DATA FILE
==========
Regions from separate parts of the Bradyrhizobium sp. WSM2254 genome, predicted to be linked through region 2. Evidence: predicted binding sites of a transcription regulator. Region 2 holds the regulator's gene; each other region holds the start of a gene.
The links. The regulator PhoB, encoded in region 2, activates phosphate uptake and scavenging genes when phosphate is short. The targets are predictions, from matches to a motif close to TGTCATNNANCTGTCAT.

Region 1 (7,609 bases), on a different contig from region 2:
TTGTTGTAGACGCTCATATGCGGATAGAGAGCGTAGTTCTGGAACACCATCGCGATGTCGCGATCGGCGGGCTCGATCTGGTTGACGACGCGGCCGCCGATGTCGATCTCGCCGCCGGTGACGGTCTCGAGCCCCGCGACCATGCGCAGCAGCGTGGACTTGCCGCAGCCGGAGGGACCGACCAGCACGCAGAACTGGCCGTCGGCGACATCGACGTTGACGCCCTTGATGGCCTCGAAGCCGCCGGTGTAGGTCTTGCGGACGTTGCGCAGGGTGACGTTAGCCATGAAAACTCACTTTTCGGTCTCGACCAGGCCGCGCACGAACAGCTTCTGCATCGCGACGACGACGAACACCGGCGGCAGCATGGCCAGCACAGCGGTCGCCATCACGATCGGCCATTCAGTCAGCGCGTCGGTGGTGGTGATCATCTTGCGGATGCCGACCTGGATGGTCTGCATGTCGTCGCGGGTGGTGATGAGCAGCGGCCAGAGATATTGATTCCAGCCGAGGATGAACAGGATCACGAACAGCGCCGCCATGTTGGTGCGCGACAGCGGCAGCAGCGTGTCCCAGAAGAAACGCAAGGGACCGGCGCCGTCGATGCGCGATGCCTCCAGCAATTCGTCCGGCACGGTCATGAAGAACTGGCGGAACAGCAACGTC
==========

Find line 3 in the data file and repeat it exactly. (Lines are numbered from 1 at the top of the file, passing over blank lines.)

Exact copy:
Region 1 (7,609 bases), on a different contig from region 2: